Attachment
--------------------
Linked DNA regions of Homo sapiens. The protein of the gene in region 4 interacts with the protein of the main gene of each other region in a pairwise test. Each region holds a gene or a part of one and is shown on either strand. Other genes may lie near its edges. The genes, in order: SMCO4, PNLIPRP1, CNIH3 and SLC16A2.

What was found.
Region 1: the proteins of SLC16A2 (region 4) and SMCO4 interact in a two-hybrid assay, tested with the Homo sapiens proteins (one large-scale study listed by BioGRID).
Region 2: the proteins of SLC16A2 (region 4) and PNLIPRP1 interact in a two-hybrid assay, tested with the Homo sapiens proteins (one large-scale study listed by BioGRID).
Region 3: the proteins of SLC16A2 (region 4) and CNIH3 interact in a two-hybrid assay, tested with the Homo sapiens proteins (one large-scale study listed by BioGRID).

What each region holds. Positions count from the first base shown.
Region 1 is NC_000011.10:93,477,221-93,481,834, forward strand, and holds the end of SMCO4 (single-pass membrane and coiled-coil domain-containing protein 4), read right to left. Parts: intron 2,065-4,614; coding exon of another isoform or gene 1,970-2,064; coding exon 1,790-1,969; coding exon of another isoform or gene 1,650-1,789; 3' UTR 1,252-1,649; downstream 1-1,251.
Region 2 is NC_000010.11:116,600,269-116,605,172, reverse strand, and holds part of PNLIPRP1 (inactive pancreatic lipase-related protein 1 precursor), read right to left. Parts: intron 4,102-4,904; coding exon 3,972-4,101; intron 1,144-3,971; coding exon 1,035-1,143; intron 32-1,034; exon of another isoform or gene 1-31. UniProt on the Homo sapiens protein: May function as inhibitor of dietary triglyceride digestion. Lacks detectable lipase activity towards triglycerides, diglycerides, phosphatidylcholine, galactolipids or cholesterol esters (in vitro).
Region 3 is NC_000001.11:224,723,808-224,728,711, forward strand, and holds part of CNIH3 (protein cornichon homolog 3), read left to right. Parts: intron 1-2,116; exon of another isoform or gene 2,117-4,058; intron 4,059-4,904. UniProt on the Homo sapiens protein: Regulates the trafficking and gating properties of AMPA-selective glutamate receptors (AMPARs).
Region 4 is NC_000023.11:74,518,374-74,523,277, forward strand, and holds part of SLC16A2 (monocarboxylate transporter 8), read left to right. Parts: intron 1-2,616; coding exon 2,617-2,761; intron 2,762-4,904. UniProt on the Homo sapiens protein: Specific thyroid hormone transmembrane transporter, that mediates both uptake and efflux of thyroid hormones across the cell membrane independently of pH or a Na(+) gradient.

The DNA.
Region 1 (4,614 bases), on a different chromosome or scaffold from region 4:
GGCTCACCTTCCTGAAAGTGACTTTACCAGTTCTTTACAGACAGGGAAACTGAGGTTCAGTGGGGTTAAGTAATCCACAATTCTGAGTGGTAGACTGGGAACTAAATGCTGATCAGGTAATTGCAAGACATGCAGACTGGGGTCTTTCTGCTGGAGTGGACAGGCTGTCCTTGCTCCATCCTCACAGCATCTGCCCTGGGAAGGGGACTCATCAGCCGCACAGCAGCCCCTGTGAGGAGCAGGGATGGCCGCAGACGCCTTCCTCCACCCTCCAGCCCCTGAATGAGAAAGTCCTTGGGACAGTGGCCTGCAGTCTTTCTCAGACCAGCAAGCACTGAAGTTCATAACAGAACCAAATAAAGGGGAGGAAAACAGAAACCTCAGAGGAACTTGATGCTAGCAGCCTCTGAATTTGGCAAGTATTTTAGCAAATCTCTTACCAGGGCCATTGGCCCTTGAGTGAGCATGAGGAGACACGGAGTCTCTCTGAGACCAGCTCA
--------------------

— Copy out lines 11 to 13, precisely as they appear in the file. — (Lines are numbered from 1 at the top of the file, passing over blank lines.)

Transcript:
The DNA.
Region 1 (4,614 bases), on a different chromosome or scaffold from region 4:
GGCTCACCTTCCTGAAAGTGACTTTACCAGTTCTTTACAGACAGGGAAACTGAGGTTCAGTGGGGTTAAGTAATCCACAATTCTGAGTGGTAGACTGGGAACTAAATGCTGATCAGGTAATTGCAAGACATGCAGACTGGGGTCTTTCTGCTGGAGTGGACAGGCTGTCCTTGCTCCATCCTCACAGCATCTGCCCTGGGAAGGGGACTCATCAGCCGCACAGCAGCCCCTGTGAGGAGCAGGGATGGCCGCAGACGCCTTCCTCCACCCTCCAGCCCCTGAATGAGAAAGTCCTTGGGACAGTGGCCTGCAGTCTTTCTCAGACCAGCAAGCACTGAAGTTCATAACAGAACCAAATAAAGGGGAGGAAAACAGAAACCTCAGAGGAACTTGATGCTAGCAGCCTCTGAATTTGGCAAGTATTTTAGCAAATCTCTTACCAGGGCCATTGGCCCTTGAGTGAGCATGAGGAGACACGGAGTCTCTCTGAGACCAGCTCA